MIT Revokes Diploma of Student Involved in 1997 Krueger Death
By Jennifer Chung
A recent MIT graduate is planning to sue the institute for revoking his diploma for five years, according to his attorney.
The decision is allegedly the product of a Committee on Discipline hearing for Charles Yoo ’98, who was the pledge trainer at Phi Gamma Delta when Scott S. Krueger ’01 died from alcohol poisoning. Krueger’s death has resulted in the review of several MIT policies by the administration.
The COD has refused to comment on the specific case.
Timothy Burke, who is Yoo’s attorney, stated that the decision was made last Wednesday after a disciplinary hearing attended by both Yoo and Burke. However, Yoo has said that he had not been formally notified of the decision.
“I haven’t received any official documentation or facts yet,” Yoo said. “I’ve just been given verbal comment.” Yoo mentioned that his lawyer was the one contacted with the decision.
More information would likely be released today, he said.
Lawyer not allowed questions
Burke has criticized the COD hearing as being unfair. He reported to the Boston Herald that a statement by Dean of Students and Undergraduate Education Rosalind Williams, containing information from four unidentified students about Yoo’s involvement in the Krueger incident, was the only testimony presented at the hearing. Additionally, he said that he was not allowed to ask questions at the hearing.
“That’s a fundamental denial of due process. It smacks of ‘star chamber’ tactics,” he told the Herald referring to a 15th century English Court known for its secrecy.
According to Stephen C. Graves, chair of the COD, students do not normally bring lawyers to the hearings. Generally, a lawyer is present only if “there was a potential that a student might need to consult with a lawyer in order to protect himself or herself within the process of the COD hearing,” he said.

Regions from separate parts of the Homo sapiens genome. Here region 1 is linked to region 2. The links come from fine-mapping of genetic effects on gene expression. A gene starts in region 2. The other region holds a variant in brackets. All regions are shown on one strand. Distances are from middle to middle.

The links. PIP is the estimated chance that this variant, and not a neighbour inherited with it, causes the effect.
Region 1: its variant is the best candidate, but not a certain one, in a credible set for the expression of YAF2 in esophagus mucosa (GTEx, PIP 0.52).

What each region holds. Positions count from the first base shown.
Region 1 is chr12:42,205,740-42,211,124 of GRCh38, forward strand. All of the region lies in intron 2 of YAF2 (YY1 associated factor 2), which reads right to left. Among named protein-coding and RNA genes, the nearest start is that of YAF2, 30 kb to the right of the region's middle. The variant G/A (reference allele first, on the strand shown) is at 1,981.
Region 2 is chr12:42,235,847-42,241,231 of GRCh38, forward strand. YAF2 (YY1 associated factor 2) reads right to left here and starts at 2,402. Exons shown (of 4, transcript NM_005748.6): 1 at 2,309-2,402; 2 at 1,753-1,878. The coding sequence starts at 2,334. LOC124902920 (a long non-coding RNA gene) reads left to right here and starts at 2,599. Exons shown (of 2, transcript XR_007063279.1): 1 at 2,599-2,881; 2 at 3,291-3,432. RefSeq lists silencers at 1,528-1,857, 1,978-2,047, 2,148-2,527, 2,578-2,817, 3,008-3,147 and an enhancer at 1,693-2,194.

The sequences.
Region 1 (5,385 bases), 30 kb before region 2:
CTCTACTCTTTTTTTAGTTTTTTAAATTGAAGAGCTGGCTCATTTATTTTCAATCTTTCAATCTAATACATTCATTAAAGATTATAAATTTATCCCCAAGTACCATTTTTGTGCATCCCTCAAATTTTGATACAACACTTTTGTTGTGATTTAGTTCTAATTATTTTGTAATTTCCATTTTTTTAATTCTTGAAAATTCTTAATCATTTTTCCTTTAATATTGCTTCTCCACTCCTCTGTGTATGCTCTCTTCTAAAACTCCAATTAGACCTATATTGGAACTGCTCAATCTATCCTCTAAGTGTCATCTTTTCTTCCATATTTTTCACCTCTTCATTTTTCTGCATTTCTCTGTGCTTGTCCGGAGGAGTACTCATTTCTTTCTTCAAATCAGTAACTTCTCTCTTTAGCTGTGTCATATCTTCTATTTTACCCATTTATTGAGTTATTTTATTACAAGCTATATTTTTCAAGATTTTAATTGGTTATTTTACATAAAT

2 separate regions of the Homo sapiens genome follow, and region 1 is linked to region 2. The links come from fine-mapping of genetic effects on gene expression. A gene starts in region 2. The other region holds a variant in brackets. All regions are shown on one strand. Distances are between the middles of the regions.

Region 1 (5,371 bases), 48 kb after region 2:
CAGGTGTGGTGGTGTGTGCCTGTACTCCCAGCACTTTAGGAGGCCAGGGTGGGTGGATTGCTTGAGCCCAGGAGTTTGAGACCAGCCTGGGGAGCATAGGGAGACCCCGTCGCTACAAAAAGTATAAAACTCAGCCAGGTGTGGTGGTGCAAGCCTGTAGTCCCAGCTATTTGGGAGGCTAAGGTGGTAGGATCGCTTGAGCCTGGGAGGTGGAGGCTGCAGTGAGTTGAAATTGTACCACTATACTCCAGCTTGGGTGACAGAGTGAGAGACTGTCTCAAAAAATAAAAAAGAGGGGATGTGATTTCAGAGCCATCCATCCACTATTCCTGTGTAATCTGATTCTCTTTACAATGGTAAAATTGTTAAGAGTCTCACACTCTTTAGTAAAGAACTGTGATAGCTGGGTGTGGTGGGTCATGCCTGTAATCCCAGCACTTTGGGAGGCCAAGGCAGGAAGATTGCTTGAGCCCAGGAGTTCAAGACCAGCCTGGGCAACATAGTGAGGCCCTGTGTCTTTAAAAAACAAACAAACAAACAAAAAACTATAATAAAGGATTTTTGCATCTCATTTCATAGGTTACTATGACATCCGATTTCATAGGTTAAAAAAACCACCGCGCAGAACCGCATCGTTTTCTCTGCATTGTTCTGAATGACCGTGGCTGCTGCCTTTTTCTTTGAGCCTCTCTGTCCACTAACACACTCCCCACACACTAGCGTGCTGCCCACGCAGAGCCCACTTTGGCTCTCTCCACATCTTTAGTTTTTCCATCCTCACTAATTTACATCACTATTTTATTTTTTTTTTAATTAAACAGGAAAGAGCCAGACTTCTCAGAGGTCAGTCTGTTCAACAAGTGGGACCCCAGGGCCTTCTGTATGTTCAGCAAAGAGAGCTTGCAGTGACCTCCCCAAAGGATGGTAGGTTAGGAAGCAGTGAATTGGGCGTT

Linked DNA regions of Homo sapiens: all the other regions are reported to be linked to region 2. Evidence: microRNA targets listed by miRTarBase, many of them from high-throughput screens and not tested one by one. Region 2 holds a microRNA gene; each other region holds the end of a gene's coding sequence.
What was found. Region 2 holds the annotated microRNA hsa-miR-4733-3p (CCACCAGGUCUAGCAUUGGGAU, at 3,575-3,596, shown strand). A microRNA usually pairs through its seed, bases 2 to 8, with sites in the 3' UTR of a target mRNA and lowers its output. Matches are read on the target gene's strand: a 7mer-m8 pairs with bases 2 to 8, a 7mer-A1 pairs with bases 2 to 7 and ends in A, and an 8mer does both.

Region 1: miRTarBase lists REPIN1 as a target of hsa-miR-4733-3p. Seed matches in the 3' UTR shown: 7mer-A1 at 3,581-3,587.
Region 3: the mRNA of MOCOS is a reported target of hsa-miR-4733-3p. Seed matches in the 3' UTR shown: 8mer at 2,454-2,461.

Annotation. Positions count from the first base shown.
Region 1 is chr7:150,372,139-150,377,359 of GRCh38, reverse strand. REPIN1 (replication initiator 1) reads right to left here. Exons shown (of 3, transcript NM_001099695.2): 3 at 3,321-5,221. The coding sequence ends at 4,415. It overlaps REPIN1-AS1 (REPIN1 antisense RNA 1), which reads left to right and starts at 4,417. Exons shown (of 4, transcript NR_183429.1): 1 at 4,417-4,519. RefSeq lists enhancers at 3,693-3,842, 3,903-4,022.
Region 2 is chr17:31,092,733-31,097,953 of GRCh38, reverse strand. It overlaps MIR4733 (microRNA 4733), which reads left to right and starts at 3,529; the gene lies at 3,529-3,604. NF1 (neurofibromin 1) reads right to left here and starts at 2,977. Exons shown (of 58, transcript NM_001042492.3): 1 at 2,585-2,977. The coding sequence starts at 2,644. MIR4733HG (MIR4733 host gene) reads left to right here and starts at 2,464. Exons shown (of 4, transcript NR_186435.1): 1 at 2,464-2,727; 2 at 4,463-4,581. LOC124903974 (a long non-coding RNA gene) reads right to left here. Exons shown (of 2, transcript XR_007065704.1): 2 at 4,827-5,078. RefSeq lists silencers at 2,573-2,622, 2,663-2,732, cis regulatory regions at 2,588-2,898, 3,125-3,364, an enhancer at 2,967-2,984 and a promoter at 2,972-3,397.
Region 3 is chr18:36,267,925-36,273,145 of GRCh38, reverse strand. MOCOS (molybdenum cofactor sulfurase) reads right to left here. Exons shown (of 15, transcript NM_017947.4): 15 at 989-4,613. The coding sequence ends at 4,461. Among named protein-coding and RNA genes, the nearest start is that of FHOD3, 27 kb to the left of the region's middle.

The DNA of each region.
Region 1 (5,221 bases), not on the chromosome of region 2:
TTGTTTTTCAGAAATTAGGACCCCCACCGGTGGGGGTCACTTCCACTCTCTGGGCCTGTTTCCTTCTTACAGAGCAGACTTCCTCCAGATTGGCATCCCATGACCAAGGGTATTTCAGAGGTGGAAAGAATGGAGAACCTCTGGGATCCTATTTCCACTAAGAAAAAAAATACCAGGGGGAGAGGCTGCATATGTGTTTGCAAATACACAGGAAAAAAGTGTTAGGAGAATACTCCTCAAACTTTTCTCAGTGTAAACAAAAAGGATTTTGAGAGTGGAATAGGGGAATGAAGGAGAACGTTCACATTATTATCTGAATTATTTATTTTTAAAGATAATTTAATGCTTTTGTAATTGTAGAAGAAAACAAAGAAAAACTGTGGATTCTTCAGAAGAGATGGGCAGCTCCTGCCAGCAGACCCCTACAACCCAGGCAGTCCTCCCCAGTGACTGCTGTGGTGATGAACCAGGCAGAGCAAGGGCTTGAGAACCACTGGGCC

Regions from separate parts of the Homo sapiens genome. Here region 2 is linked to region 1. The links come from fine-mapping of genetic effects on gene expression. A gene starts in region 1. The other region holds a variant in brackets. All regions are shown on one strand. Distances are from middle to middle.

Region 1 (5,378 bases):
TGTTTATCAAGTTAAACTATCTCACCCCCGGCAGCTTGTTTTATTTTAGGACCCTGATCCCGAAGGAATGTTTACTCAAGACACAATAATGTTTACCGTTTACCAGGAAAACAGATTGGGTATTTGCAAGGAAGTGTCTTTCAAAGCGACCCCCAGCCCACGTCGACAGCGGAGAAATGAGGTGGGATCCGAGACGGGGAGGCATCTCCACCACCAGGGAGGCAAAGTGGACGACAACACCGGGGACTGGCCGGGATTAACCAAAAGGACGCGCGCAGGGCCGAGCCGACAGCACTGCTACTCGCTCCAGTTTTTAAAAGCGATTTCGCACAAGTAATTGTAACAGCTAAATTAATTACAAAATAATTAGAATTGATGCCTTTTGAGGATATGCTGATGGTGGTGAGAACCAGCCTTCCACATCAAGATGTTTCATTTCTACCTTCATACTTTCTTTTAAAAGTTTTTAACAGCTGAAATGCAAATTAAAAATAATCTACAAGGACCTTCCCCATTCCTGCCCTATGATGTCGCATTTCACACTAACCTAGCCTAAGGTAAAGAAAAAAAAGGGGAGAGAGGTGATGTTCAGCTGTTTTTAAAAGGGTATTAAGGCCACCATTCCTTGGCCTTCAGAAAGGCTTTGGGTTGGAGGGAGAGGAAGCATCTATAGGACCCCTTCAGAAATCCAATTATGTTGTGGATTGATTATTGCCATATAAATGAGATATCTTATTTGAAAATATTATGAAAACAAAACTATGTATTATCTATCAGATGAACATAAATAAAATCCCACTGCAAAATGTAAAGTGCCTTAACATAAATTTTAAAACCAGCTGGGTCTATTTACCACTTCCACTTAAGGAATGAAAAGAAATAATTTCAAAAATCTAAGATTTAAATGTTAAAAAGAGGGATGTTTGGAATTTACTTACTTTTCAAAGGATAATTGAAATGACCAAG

If a lawyer is present, he or she is present “just for the purpose of providing consultation” to the student, Graves said. “We would not want the lawyer speaking on behalf of the student or questioning witnesses who brought up charges.”
Yoo’s punishment, although not for his specific charges, is not without precedent. According to Betty Sultan, Office of the Dean of Students and Undergraduate Education staff to the committee, the COD has revoked students’ diplomas before.
“It doesn’t happen often, but it can be done... and it has been done,” she said. “I can’t describe the charges, but I would say they’re serious charges. It could be anything.” Additionally, a student’s degree can be withheld if he or she is about to graduate with a serious charge.
“The Institute considers that it still has a relationship with people who graduate,” Sultan said.
Appeals of a COD decision go through the president. “The student may ask the president if the president accepts the recommendation,” Sultan said. If the president does, “the student may ask that the president reconsider.”
Every year, the COD presents a report at the February faculty meeting. Although the COD does not release information about specific cases, it does provide statistics, including the years of students and what the punishments were.
Citations given under new system
Since Krueger’s death, MIT has revised the way alcohol violations are handled.
Under the new policy, students are given alcohol citations based on the type of violation -- either Category I, for underage possession of alcohol, or the more severe Category II, for providing alcohol to minors. Since the implementation of the citation program in February 1998, only 25 citations have been issued, with about two-thirds of those being cited for possession, according to Dean for Student Life Margaret R. Bates.
The citations were given to both undergraduate and graduate students. Although the program was implemented in Spring of 1998, the first citation was not given until September, with generally less than three citations being given out per subsequent month.
One incident in January of 1999 resulted in six students being issued citations. Only one student has been issued two citations.
“I’m pleased that in effect I think there have been significant changes on campus, that when we first instituted the system, we said we don’t know how many citations there will be,” Bates said. “Clearly what I hope is that the relatively small number of citations means there’s a preventive impact.”
Bates added that it was “helpful to identify people who may have difficulty with alcohol,” and that it was a good thing if the citation system “helps do that.”
An article in The Tech from February of 1998 quoted Chief of Police Anne P. Glavin as stating that about 15 to 20 alcohol incidents were referred to the Dean’s Office each year. In the same article, Bates is said to hope that the citation system will give more realistic numbers.